material. They are interested in learning about their paternal lineages,
and we are trying to learn as much as possible about the A00-bearing
families and their history.”
The Y haplogroup A00 was discovered by citizen scientists and that truly excites me. The history of the migrations of our ancestors is written in our DNA and I really love being part of this.
Esto’s cartoons often really hit the spot. This one really reminds me of my husband and myself.
Cartoon by Esto Frigus of Geneapalooza, used by permission
When I told my 98% Ashkenazi husband that his Y-DNA haplogroup (E1a1 aka E-M44) probably originated in Timbuktu, he started dancing around the room shouting “I am black!”
The new Y tree released this past week by Family Tree DNA has dropped all those horrible long names like R1b1b1a1 and replaced them with the main Y haplogroup followed by the terminal SNP. This had long been suggested as a better nomenclature. The downside is that you have to look at a chart to see how an R-P311 might be related to an R-P312 but it is worth it for the simplification of the name. Although I think we R1b’s are used to being different from the R1a’s and I would prefer that we were R1b-P312
The new Y tree combines the research of Family Tree DNA and the Genographic project. The press release and its highlights are published on Emily Aulicino’s blog:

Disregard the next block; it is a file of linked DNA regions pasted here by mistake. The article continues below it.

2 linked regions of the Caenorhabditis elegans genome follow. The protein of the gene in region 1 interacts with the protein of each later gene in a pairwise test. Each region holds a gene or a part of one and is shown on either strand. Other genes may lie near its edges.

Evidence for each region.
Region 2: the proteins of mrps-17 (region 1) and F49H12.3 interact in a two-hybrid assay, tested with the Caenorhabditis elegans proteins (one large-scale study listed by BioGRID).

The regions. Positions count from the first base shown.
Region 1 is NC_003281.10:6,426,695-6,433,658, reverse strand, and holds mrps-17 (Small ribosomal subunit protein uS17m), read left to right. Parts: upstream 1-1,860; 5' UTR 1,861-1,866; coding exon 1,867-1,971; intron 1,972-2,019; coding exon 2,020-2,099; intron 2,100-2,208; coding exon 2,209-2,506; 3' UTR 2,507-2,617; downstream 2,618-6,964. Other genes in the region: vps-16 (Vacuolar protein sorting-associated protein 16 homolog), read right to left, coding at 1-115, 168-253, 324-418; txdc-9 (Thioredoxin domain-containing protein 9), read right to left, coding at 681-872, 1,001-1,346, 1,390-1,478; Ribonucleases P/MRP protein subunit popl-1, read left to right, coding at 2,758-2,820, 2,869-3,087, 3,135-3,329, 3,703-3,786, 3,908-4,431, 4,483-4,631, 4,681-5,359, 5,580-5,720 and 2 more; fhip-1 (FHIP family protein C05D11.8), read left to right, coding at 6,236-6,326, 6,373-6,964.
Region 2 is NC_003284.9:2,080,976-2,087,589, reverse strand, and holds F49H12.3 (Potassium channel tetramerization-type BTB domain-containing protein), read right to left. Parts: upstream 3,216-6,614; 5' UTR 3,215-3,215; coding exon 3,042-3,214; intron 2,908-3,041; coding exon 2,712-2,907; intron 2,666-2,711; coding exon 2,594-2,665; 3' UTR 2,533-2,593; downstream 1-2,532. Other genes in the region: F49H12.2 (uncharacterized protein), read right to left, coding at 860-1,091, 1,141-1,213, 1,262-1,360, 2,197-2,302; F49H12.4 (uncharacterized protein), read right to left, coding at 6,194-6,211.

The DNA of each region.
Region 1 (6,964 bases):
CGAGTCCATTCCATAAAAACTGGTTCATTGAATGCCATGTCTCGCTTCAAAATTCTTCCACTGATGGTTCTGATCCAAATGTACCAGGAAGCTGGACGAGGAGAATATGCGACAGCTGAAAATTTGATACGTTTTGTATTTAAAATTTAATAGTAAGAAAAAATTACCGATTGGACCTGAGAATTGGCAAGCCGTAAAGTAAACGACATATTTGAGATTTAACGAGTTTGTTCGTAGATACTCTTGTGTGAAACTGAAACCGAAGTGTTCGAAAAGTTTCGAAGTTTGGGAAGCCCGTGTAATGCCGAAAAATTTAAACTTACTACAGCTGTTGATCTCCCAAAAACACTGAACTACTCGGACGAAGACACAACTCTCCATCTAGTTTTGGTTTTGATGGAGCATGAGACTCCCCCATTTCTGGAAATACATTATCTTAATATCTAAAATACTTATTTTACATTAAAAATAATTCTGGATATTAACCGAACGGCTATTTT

and Debbie Kennett’s blog goes into deeper details:
But what does this mean for us R1b Munsons? Are we Scottish or Germanic? Where did our earliest known paternal line ancestor, Mons Knutson Titland 1665-1725 , who farmed a little north of Bergen, come from? Does our Y DNA tell us?
There is a wonderful site at http://www.y-str.org with many good tools for Y DNA and autosomal DNA that run as programs on your PC plus a cool ISOGG Y tree add-on for the Chrome browser. My specific interest at the moment is figuring out which Y SNPs are already tested by 23andme so as not to test them again at FamilyTreeDNA since my Dad has kits at both places. I blogged about how to do that manually back in February, but now there is a program that will do that for you. However it took me a while to figure out how to do what I wanted from the instructions given, so I will do a step-by-step tutorial in this post in order to remember what I did.
First download your raw data from 23andme by going to the “Browse Raw Data” Page which is listed in the menu that appears under your name on the top right. Then on the raw data page click on “Download” in the second top bar on the right hand side. This takes you to a page with various warnings and requires that you reenter your password as well as the answer to your secret question before it starts the download.
Save the download file somewhere that makes sense for you. I have a folder called RawData in the folder DNA that I use. Once the raw data file is downloaded, you will need to unzip it before using it with the various tools. To unzip in windows all you need to do is open a file explorer window (a manila envelope is the icon) and then right click on the file name to get a little menu that includes “extract all” which is the one to click.